Inspirational adventure is interlaced with stern reality in John Boorman's multilayered and incredibly perceptive thriller Deliverance. The simple story of four 30-somethings who embark on a canoe trip on a river deep into the woods of Georgia, and get more than they bargained for, is a masterly told story full of existential parables. Our modern and civilized protagonists go searching for nature and primitiveness, in order to get closer to themselves ostensibly, and end up battling humanity's crudest and most basal nature. It is when we have been stripped of our facades and social setting that we'll really find out what we are made of, claims James Dickey through his complex script based on his own novel.
It must be said that Dickey's story
could easily have ended up as a mediocre film, had the director not
treated it with intelligence and sensitivity. Boorman realizes the many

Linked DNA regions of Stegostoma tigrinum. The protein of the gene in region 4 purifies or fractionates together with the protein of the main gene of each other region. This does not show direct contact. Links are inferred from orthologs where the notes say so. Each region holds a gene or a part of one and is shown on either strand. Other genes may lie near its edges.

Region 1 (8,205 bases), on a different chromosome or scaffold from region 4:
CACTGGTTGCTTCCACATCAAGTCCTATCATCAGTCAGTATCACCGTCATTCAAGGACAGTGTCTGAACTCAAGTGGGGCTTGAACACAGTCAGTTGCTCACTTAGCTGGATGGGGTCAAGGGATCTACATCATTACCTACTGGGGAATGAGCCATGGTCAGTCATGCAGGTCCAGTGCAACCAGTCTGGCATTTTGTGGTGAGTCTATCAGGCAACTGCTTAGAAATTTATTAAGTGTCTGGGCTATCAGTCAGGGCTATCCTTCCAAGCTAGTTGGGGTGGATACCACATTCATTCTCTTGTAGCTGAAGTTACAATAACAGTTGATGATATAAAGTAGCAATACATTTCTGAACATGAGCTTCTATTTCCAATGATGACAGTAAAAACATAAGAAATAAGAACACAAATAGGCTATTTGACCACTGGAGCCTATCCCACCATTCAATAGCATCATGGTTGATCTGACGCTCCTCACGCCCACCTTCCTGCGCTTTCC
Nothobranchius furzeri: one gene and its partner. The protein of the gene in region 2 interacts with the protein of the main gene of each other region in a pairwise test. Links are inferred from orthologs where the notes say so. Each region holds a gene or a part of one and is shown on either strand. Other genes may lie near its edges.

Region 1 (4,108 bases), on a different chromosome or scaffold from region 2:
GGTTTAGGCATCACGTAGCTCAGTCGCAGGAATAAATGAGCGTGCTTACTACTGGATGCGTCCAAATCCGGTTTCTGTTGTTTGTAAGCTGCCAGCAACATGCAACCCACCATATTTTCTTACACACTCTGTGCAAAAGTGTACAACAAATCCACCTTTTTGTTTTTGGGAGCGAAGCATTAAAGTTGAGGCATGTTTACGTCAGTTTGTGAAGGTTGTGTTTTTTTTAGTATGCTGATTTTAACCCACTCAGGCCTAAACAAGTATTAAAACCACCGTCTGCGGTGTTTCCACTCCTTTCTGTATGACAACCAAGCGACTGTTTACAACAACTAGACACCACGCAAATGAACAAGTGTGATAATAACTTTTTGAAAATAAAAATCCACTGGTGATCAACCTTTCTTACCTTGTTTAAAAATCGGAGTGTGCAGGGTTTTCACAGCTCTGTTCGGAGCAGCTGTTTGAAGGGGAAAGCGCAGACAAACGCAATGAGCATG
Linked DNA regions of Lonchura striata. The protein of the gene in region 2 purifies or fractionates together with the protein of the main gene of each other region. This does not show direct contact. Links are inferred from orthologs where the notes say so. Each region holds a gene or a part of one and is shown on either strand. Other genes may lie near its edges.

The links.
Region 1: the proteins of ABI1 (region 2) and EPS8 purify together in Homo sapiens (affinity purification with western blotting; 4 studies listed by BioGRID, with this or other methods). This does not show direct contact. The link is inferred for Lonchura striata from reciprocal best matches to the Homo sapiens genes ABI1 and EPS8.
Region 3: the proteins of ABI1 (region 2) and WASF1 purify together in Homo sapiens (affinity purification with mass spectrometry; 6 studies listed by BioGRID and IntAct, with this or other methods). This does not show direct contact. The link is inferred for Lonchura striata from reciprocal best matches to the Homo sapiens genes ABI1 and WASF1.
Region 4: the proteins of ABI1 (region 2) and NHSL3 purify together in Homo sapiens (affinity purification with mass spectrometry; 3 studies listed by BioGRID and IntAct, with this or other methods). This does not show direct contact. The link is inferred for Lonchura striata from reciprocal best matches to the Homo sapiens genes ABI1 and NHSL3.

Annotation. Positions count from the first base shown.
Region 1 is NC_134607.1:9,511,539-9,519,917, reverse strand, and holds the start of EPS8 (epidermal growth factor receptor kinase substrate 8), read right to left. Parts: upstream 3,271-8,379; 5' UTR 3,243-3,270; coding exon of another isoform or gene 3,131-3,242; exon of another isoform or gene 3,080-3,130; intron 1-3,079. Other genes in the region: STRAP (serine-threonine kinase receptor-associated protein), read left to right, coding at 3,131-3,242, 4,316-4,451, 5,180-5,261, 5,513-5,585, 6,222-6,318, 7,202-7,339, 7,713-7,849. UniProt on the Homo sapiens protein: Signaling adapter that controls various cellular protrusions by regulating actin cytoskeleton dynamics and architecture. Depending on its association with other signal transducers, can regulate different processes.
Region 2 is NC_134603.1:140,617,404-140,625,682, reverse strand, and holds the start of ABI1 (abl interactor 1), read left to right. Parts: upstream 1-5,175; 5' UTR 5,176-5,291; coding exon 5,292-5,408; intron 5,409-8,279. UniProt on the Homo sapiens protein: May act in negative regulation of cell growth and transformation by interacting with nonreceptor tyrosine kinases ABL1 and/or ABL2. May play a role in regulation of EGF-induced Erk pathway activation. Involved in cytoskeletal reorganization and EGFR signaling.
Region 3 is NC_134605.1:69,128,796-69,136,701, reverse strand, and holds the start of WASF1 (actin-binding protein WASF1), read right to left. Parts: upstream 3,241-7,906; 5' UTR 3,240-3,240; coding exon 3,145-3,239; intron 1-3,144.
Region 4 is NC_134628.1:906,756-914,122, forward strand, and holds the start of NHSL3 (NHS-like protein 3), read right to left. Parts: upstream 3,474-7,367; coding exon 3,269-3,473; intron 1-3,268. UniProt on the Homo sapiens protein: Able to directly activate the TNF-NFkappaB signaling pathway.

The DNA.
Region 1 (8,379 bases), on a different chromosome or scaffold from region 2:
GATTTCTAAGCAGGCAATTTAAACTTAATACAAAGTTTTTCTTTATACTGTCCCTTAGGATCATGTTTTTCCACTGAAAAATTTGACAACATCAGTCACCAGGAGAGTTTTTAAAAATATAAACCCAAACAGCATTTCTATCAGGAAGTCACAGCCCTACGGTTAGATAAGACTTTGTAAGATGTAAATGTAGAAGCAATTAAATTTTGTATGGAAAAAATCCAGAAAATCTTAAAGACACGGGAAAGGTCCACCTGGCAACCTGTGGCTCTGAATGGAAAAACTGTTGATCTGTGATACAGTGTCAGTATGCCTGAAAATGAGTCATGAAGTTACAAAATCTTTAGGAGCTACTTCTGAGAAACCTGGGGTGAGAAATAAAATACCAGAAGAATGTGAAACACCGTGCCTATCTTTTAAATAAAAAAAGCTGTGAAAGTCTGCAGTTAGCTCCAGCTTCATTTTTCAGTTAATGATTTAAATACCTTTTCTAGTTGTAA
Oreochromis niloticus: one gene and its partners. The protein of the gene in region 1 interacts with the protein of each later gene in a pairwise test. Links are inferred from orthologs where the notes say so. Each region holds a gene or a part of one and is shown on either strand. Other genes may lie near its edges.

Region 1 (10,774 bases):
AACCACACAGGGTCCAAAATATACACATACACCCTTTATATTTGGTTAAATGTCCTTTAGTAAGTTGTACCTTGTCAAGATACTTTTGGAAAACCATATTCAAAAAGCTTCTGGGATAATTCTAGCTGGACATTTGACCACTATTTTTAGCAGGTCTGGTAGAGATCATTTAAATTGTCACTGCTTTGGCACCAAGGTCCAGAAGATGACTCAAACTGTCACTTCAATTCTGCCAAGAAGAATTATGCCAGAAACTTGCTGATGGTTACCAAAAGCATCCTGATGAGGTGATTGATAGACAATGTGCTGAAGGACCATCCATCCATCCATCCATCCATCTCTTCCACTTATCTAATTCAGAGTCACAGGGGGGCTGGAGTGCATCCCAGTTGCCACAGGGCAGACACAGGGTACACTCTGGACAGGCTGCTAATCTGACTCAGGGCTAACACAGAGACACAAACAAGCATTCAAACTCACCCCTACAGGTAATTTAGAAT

aspects of the story and presents them carefully and delicately. Aided
by the fascinating, seclusive locations (around Chattooga River
principally), Boorman was able to scrutinise human endurance, loyalty
and rationality in an intrinsically timeless manner. He also got career
best performances out of his actors, including Jon Voight's intelligent,
sensitive Ed, and Burt Reynolds' unveiled and forceful work as Lewis. For
once, Reynolds evoked melancholy and emotion, not laughter and
cheerfulness. Great work also from Beatty, Cox and McKinney conclude
this haunting epic.